Exemptions apply to charitable companies provided the interest is held by that charitable company for qualifying charitable purposes, and the necessary conditions for the exemption from the charge are met. A charitable company is charity that is a body of persons and is distinct from a charitable trust. A ‘charity’ is defined as: ‘a body of persons or trust that: (a) is established for charitable purposes only (b) meets the jurisdiction condition (c) meets the registration condition, and (d) meets the management condition. Exemption also applies to public bodies which are not regarded as companies for the purposes of ATED and they will therefore not meet the ownership condition in section 94(4) FA 2013. As well as the bodies themselves, any company in which all the shares are owned by a listed public body, as well as any wholly owned subsidiary of such a company, will also be exempt. Certain bodies established for national purposes (e.g. The Historic Buildings and Monuments Commission for England) and certain dwelling conditionally exempt from inheritance tax are also not hit by the charge.
Reliefs are available and can be claimed against ATED which being an annual tax must be paid if the conditions for a liability are met at the beginning of a chargeable period. Reliefs must be claimed on the ATED. The reliefs are:
- Qualifying property rental businesses including preparation for sale etc carried on a commercial basis and with a view to a profit.
- Dwellings opened to the public where a single-dwelling interest is exploited as a source of income in a qualifying trade which offers the public the opportunity to make use of, stay in or otherwise enjoy the dwelling as customers of the trade on at least 28 days of the year. Relief will also be available where a single-dwelling interest is not yet being exploited provided there is an intention to do so and steps are being taken so that the trade can begin without delay (except so far as any delay is justified by commercial considerations or cannot be avoided). This is the case even if the trade in question has not commenced. Furnished holiday letting is an example.
- Property developers including exchange of dwellings where a single-dwelling interest is held by a person carrying on a property development trade (the ‘property developer’), and the interest is held so that it will be developed and resold as part of the property development trade.
- Property traders where a single-dwelling interest is held by a person carrying on a property trading business (the ‘property trader’), and the interest is held as the stock of the business and for the sole purpose of resale in the course of that property trading business.
- Financial institutions where repossesses a property as a result of its business of lending money.
- Occupation by employees or partners where a dwelling may be owned by a trading business to provide living accommodation to employees or where a trading business is structured as a partnership, providing accommodation to certain partners may also be relievable (as well as to employees of the partnership).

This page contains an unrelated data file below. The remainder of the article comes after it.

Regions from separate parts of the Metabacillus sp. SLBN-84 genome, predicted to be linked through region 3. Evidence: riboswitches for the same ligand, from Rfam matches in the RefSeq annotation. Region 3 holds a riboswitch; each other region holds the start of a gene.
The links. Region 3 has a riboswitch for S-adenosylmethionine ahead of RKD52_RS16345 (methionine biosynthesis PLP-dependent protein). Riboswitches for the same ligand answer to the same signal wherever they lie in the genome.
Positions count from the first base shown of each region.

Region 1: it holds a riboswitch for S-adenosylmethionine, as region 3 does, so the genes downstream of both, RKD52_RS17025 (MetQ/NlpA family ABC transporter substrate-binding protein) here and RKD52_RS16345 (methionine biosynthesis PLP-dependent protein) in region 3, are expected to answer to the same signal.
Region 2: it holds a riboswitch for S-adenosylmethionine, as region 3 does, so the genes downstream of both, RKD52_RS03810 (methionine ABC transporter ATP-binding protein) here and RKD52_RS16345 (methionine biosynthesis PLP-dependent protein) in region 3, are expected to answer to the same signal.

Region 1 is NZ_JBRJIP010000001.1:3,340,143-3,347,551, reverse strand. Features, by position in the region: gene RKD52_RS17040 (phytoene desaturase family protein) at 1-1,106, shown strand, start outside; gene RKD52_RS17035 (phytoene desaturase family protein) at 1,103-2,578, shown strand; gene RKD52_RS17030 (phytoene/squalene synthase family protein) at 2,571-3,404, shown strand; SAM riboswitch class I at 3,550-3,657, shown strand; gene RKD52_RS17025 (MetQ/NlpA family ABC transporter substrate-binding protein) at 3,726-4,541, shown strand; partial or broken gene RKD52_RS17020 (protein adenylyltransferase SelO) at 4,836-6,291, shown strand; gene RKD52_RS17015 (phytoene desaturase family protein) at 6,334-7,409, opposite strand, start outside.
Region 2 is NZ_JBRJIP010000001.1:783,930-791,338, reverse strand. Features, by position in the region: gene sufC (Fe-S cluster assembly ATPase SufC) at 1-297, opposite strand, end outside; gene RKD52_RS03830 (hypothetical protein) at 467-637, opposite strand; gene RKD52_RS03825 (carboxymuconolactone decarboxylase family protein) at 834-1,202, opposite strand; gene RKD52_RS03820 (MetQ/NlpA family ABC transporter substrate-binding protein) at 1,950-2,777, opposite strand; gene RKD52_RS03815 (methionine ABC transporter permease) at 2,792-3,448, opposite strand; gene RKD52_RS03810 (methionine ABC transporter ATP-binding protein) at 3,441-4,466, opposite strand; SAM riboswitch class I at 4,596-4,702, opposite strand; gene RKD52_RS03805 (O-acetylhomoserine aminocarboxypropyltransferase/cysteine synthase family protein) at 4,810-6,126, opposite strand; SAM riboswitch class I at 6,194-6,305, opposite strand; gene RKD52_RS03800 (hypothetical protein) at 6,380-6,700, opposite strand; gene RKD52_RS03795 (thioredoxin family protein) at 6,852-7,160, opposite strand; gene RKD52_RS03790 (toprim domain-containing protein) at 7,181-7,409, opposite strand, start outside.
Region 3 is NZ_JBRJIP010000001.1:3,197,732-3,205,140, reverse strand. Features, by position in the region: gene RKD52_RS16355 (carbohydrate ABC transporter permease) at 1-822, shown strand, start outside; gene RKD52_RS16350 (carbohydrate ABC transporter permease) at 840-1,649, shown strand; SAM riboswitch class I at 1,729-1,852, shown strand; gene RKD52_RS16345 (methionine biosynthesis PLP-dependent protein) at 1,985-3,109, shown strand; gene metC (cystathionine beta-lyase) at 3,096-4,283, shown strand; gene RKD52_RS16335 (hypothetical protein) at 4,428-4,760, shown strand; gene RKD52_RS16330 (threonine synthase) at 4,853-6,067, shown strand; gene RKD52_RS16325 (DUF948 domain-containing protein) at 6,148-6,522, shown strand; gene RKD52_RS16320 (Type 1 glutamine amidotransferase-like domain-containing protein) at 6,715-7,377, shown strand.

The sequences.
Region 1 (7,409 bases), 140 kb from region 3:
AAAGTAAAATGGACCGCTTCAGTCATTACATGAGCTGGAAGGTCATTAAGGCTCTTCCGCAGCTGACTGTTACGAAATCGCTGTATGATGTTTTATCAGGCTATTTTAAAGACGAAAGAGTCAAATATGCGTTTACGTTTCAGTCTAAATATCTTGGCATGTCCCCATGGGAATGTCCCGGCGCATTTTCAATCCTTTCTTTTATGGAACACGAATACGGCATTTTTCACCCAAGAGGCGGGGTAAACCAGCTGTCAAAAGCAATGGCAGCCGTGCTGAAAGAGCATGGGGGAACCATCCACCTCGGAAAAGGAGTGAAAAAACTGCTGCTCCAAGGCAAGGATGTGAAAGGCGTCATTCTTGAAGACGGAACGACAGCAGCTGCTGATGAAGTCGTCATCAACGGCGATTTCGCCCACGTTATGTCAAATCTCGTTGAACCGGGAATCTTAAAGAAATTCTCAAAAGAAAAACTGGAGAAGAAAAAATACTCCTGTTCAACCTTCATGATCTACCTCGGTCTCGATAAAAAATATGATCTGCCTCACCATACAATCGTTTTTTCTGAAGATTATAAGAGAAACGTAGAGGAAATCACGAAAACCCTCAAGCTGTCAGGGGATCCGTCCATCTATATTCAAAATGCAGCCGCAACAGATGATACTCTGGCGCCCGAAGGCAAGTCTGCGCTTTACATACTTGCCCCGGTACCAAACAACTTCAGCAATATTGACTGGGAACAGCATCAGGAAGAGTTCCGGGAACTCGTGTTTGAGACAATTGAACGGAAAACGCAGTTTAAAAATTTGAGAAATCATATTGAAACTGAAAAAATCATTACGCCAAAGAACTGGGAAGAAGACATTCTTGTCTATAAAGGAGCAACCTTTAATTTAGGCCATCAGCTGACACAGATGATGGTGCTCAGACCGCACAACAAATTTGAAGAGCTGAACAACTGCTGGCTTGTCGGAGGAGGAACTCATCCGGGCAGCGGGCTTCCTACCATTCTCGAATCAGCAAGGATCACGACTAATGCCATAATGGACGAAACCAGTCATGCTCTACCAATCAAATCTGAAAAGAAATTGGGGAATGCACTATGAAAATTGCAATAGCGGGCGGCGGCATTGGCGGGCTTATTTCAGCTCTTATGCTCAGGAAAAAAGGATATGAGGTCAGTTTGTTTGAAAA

- Farmhouses occupied by a ‘farm worker’ or a ‘former long-serving farm worker’ may qualify for relief. The farmhouse, however, must form part of the land that is occupied for the purposes of a qualifying trade.
- Providers of social housing where the providers must be either a ‘profit making registered provider of social housing’ or a ‘relevant housing provider
Filing return and payment of tax
The ATED return must be made by a person for a chargeable period in respect of any single-dwelling interests within 30 days of the date on which the person first comes within the charge to ATED. A person who owns a single dwelling interest on the first day of the chargeable period (1 April each year) will have a filing date for the return of 30 April. For a newly built property the return should be filed within 90 days of the earliest of the date your property becomes a dwelling for Council Tax purposes or the date it was first occupied. However if your property was valued between £1 million and £2 million for the chargeable period 1 April 2015 to 31 March 2016 you need to submit your return a) by 1 October 2015 if your property is within the scope of ATED on 1 April, or b) by the later of 1 October 2015 or within 30 days of acquisition if your property comes within the scope of ATED after 1 April. The return could be filed using this form. A taxpayer can make an amendment to its return, or its return of adjusted chargeable amount, at any point within 12 months of the end of the chargeable period to which the amendment relates. The paper form of the return could be sent to HMRC, ATED, Crown House, Birch Street, Wolverhampton, West Midlands, WV1 4JX. HMRC will send you a reference number by letter or email, within 10 days of receiving your ATED return which could be used for making the payment.